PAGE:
The SFO are currently basking in the praise of judges and lawyers alike after the first UK deferred prosecution agreement (DPA) was handed down, and reports say that the regulator has been inundated with enquiries from lawyers on behalf of anxious clients. While the praise is rightly deserved, the extent to which the judgment of Sir Brian Leveson can indeed be a template for future DPAs should not be overstated.
When DPAs were introduced to UK law in 2013 they were heralded as both a way to make corporations more accountable for wrongdoing, and a way for those same corporations to put their wrongdoing behind them by means of a program of full cooperation and disclosure to the authorities. No doubt this was done with an eye on the billions of dollars in fines successfully collected by US prosecutors, as large multinationals line up to pay fines and escape prosecution for a variety of offences.
However, the recent news that an individual Deutsche Bank broker was granted a DPA by US prosecutors in Manhattan, demonstrates a fundamental difference between how the US usesDPAs in comparison with the UK’s approach. It is true that the Yates Memorandum is currently causing concern to US corporate white collar crime lawyers for its emphasis on making corporates gather evidence to enable the prosecution of individuals; but that only makes it more significant that an individual from a bank can today still be granted a DPA by the US Department of Justice.
In the UK, disquiet at the idea of corporations being able to ‘buy’ their way out of prosecution led to two important differences in the final English law version: first, a DPA must be approved by a Judge, and second, DPAs can only extend to corporations, not individuals. Indeed the guidance notes behind DPAs make it plain that corporations are expected to provide evidence which will allow the prosecution of those individuals that were behind the conduct.
This is a laudable aim, for the idea that individuals can somehow escape prosecution for criminal offences by paying money is generally viewed with disquiet. However, in my opinion, in completely excluding individuals from cover under a DPA, the law’s writers have endowed it with a flaw that means it will rarely be put to full use. In many cases the evidence needs a witness to explain the background and sometimes to explain the meaning of crucial documents. Such witnesses may be deterred from coming forward if they do not themselves have any reassurance that they will not find their words being used against them in a prosecution. After all, the aim of the DPA is to find evidence against individuals.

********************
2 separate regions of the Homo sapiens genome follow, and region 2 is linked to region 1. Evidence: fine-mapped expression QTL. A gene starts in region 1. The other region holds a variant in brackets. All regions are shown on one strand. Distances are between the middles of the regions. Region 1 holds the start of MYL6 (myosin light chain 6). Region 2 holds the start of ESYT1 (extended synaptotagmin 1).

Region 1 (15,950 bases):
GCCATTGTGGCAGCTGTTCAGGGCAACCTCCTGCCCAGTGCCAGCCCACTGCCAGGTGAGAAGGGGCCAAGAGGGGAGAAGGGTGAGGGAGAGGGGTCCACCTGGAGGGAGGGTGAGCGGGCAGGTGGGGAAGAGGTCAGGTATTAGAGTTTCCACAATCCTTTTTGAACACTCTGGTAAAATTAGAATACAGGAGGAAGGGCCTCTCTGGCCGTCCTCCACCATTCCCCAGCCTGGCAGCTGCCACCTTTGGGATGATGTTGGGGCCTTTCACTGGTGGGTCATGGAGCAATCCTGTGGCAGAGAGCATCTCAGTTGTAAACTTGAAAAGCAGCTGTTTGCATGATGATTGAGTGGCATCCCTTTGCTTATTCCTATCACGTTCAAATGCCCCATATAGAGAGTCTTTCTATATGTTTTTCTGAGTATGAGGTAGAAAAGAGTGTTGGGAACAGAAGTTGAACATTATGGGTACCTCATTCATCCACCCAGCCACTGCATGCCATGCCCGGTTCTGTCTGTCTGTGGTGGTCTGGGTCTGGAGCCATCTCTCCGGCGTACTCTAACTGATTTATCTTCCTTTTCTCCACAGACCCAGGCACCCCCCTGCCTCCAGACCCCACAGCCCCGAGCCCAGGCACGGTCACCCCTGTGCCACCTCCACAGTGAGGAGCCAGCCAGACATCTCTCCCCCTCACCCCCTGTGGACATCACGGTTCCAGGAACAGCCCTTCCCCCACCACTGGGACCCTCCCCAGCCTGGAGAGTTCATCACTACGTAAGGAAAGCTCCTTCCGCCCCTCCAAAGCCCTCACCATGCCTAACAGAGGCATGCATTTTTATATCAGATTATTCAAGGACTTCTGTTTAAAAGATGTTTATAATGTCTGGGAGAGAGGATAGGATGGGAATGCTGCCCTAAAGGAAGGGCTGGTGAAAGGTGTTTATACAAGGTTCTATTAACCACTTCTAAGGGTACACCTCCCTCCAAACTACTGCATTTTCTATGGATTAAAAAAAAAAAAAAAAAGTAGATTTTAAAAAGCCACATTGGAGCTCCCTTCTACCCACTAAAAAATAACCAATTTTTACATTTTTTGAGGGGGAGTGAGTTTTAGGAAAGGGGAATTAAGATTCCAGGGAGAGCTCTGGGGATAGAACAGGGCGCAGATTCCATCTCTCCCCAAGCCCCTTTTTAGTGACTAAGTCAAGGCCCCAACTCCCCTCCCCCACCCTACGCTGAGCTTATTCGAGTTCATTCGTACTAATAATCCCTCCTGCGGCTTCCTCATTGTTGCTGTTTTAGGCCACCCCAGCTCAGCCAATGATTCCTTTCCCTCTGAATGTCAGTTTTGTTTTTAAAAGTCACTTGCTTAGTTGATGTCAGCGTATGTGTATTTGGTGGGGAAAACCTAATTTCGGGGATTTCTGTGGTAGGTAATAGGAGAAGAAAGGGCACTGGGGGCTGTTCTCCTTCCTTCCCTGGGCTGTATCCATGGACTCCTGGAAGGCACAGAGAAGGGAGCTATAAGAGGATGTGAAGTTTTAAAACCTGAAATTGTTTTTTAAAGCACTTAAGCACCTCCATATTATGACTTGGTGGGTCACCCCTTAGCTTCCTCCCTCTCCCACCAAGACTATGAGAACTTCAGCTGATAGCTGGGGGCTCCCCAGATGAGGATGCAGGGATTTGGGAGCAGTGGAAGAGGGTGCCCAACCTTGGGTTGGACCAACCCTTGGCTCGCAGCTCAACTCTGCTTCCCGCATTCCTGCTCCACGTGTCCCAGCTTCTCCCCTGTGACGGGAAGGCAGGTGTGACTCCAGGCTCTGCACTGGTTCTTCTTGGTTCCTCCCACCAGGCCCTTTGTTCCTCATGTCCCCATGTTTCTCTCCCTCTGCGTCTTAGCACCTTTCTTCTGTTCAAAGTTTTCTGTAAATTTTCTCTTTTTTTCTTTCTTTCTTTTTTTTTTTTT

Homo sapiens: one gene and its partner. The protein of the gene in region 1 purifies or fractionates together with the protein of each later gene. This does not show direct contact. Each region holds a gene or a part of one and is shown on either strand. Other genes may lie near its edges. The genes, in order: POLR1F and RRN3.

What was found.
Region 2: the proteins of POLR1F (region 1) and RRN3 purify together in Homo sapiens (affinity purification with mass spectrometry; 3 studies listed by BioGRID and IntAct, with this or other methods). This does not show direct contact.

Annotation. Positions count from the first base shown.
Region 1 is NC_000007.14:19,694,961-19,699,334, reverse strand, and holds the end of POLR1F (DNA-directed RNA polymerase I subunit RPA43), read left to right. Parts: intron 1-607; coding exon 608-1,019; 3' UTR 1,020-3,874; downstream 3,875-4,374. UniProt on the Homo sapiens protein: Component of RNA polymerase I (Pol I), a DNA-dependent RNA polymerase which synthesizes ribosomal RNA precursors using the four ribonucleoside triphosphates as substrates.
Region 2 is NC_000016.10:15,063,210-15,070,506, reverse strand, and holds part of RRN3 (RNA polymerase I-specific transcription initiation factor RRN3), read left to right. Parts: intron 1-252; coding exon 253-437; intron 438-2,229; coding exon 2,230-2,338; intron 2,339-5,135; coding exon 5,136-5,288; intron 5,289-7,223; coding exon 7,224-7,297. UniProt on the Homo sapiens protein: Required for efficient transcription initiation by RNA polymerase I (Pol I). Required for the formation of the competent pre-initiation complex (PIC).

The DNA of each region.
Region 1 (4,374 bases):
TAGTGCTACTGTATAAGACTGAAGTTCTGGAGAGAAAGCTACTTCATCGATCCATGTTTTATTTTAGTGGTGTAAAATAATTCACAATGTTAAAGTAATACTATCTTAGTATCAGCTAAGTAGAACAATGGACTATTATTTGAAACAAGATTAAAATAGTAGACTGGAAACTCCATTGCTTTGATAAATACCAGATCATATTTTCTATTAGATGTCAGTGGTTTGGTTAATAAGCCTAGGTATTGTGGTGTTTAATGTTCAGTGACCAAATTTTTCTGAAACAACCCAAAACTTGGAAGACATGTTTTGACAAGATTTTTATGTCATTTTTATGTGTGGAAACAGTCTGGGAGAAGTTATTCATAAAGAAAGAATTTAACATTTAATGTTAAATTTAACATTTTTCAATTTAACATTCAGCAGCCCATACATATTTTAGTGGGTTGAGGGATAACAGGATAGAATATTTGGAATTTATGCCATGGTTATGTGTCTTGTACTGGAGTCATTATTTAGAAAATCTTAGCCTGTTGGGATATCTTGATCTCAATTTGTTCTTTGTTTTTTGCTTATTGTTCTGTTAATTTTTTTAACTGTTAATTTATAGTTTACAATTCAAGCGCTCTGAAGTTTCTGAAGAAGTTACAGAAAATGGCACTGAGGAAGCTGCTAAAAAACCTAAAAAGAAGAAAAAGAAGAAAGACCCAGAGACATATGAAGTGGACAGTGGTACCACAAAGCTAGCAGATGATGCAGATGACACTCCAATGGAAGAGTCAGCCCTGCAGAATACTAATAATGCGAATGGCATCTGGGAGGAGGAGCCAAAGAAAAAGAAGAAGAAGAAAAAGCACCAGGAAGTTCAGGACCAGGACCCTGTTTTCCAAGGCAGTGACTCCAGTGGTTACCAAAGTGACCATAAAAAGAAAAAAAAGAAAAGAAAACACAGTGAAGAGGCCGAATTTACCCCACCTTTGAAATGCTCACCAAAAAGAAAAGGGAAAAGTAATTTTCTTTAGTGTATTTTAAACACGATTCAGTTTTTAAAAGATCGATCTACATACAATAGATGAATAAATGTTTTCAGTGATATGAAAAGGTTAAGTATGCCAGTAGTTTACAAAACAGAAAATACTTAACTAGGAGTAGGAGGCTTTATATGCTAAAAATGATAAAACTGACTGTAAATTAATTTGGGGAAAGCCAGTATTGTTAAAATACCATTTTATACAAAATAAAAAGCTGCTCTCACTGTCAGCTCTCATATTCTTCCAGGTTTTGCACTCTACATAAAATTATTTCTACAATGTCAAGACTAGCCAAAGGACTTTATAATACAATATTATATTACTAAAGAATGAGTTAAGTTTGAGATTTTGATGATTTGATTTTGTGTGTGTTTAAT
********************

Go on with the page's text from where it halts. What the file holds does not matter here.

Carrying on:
The facts that underlie the recent DPA judgment set it apart from this on two telling fronts. First, the wrongdoing appears to have been discovered by the new owners of the business on or shortly after their purchase of it. Thus those reporting could fairly claim that the conduct had not occurred on their watch. Second, the facts reported were about as straightforward as one could hope for in a corruption case, leading Leveson J to conclude that the arrangement in question had “many hallmarks of bribery on a large scale and which both could and should have been prevented“. For the answer to why the company was not simply required to plead guilty to an offence, see the first factor above. In other words, the UK’s first DPA is very much a case on its own facts. For surely there will be many more where there is no ‘new broom’ to confidently accept advice to report corporate crime, and where the conduct is more indistinct, and needs a witness – someone who was there – to provide crucial evidence.